People have come to understand how much information governments collect on their citizens and how much consumer data governments and companies can access from tech companies.
Social media users have grown sophisticated, actively managing both what they choose to share and what others share about them, Millenials and Gen Z in particular. But many have come to realize that despite of their best efforts, control of their online privacy is out of their hands, thanks to tag-happy, share-happy friends.
It’s becoming clear that few institutions and individuals are immune to today’s highly savvy, determined hackers, who are exposing an array of information assumed to be secure and private.
As people question why they have accepted loss of privacy as the cost of operating in the digital world, brands can empower consumers by providing tools that enable privacy controls.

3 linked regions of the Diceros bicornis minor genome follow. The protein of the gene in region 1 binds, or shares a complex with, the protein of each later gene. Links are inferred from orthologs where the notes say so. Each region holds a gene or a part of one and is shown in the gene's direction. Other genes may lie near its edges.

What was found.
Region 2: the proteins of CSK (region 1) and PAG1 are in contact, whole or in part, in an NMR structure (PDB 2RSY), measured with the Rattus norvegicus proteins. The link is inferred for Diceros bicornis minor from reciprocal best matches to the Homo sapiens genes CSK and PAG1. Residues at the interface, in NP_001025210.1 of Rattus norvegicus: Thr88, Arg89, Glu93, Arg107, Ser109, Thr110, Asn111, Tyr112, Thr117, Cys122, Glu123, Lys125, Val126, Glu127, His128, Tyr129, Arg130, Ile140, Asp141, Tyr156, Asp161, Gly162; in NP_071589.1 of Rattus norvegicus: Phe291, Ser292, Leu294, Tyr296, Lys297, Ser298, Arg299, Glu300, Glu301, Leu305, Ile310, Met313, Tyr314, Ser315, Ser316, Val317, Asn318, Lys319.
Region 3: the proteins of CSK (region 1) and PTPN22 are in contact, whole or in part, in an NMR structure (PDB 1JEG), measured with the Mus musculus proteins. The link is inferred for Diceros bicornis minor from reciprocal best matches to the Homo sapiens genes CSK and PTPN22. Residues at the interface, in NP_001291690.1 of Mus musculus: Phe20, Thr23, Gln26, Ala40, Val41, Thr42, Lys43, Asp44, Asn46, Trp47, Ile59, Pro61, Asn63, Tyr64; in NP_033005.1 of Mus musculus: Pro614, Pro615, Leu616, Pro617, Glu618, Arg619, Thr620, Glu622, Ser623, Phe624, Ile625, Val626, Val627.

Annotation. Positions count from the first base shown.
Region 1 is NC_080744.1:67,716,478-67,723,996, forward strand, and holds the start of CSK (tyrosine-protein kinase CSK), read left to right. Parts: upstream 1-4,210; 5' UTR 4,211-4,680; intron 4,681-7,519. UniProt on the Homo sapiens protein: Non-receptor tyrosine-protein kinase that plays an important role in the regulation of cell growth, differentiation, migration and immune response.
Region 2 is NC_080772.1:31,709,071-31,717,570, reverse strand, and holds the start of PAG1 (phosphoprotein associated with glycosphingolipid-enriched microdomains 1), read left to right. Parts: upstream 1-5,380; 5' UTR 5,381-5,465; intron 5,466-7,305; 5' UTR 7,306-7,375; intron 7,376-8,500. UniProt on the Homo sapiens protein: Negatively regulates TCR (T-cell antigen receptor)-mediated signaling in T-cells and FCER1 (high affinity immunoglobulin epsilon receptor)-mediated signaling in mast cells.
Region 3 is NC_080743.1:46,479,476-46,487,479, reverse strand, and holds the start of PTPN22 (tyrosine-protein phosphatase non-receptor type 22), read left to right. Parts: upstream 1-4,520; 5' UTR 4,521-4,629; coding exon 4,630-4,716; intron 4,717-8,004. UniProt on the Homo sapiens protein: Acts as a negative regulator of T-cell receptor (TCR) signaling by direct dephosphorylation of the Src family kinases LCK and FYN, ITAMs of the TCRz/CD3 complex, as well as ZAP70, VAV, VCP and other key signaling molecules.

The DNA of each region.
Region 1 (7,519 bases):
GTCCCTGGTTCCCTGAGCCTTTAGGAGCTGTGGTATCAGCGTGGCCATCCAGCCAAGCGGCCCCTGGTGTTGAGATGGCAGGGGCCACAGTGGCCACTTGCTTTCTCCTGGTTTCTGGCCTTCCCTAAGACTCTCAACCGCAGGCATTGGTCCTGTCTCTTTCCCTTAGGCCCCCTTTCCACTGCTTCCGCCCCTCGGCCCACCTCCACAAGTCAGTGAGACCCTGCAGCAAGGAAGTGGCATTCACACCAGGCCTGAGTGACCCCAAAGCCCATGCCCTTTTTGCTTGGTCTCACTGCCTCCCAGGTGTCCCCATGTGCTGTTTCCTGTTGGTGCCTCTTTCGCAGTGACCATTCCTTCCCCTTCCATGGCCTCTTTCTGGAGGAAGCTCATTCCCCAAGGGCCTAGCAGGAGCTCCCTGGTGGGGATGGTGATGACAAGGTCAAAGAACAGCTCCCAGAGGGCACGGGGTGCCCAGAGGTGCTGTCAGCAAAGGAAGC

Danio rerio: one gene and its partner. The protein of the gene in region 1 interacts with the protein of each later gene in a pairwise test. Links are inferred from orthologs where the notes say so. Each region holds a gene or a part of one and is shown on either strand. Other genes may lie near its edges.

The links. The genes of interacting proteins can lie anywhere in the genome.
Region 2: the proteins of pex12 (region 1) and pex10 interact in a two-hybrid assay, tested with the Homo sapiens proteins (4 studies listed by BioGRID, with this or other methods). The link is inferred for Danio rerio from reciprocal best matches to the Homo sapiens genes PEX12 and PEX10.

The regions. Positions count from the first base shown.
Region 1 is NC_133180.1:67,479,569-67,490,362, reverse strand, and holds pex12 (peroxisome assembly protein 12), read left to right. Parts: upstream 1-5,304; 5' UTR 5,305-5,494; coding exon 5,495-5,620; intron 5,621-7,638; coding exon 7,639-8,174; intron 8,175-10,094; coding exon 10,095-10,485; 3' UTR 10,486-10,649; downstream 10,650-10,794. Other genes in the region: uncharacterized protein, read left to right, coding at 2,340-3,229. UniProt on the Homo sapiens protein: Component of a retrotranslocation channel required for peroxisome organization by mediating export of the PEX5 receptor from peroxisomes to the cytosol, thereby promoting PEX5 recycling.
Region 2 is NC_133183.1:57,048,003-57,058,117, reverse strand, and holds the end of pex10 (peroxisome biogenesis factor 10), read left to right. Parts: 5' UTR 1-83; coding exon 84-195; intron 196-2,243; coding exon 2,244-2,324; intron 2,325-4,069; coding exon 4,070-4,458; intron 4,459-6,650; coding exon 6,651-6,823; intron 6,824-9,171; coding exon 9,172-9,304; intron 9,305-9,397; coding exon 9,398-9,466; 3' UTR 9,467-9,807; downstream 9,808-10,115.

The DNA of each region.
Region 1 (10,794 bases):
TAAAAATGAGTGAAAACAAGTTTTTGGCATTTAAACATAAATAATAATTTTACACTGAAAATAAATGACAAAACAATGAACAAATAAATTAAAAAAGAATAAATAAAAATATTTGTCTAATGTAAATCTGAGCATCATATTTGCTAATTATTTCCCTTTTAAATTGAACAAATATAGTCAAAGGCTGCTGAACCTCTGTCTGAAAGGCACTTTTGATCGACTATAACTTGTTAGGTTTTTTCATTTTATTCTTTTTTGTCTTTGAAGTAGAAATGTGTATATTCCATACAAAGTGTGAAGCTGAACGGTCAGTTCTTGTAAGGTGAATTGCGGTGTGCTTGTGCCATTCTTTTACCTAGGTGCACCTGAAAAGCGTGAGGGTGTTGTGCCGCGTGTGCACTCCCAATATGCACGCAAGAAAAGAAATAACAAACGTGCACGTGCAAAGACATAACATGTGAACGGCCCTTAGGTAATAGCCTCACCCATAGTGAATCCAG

Social media is a unique outlet for self-expression and sharing, one that may wither somewhat if people get too concerned about having any digital footprint or personal information that can be tracked. Brands can encourage positive self-expression while ensuring that some privacy is still protected.
Mobile consumers spend the majority of their phone time within apps rather than on the Web. This changes search and consumer discovery as people spend more time with mobile devices than desktop computers.
Consumers will become increasingly activist when it comes to privacy issues and use of their data, demanding more control over their digital profiles, what information is tracked and how it’s leveraged.